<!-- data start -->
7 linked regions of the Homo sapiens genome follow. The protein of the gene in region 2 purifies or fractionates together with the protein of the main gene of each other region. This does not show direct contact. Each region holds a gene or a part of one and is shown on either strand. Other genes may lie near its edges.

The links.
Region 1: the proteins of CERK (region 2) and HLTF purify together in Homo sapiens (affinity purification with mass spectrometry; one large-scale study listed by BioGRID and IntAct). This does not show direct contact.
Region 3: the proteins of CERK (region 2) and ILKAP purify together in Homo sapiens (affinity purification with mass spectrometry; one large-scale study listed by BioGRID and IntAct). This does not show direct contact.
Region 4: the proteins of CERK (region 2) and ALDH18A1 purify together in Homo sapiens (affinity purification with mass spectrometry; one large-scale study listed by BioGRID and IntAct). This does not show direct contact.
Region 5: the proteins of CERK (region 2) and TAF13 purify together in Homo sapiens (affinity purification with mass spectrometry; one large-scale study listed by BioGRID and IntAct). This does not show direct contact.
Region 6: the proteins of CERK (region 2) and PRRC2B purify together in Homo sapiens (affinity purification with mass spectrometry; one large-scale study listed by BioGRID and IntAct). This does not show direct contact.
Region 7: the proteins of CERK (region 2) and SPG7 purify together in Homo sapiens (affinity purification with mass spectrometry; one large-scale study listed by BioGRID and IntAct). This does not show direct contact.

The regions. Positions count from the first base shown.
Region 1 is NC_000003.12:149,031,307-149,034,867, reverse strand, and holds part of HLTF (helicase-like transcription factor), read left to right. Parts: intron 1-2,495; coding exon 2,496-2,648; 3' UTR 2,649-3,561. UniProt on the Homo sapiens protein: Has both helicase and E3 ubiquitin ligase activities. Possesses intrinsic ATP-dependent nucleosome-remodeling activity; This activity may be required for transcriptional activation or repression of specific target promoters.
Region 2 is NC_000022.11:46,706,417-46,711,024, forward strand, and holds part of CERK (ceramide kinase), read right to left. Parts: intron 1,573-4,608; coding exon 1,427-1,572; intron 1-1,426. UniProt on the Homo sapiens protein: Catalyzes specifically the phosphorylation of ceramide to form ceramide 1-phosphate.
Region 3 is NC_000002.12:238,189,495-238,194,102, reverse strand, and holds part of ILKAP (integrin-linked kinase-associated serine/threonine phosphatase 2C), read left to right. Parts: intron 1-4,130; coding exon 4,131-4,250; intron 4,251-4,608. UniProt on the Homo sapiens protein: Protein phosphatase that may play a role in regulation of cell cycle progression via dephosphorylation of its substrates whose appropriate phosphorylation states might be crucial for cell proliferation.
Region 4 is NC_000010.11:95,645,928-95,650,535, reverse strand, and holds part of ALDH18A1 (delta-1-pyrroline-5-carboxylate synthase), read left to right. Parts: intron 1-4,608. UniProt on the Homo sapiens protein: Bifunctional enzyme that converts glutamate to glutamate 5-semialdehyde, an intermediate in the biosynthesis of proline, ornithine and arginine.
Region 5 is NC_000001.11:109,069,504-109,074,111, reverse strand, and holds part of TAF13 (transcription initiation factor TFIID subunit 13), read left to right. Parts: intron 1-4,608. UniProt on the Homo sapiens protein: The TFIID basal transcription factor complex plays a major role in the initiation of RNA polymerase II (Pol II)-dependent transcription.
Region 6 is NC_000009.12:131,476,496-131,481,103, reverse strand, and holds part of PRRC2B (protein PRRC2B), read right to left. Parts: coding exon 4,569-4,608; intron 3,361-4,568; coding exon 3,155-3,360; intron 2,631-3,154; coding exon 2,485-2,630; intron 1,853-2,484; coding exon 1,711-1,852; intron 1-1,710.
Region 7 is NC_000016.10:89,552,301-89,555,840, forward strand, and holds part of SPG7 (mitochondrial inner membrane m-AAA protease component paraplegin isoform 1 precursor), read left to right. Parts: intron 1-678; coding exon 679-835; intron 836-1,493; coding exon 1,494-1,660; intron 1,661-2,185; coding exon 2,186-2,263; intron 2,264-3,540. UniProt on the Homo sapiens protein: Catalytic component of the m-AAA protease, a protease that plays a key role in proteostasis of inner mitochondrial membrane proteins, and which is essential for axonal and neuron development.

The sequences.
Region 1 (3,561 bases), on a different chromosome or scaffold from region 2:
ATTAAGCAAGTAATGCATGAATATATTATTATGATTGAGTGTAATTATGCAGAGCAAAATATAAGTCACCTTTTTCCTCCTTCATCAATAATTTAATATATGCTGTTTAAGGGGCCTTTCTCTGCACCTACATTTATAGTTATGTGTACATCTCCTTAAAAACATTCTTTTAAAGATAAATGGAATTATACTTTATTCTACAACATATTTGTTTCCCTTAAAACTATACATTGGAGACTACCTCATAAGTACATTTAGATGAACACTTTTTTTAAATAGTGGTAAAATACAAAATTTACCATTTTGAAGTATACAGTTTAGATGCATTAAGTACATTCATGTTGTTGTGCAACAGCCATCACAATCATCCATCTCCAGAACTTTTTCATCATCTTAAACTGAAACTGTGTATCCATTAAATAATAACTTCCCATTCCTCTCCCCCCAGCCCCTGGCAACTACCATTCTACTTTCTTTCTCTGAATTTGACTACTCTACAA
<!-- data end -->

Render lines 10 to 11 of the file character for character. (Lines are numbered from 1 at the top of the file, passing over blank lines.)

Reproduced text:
Region 1 is NC_000003.12:149,031,307-149,034,867, reverse strand, and holds part of HLTF (helicase-like transcription factor), read left to right. Parts: intron 1-2,495; coding exon 2,496-2,648; 3' UTR 2,649-3,561. UniProt on the Homo sapiens protein: Has both helicase and E3 ubiquitin ligase activities. Possesses intrinsic ATP-dependent nucleosome-remodeling activity; This activity may be required for transcriptional activation or repression of specific target promoters.
Region 2 is NC_000022.11:46,706,417-46,711,024, forward strand, and holds part of CERK (ceramide kinase), read right to left. Parts: intron 1,573-4,608; coding exon 1,427-1,572; intron 1-1,426. UniProt on the Homo sapiens protein: Catalyzes specifically the phosphorylation of ceramide to form ceramide 1-phosphate.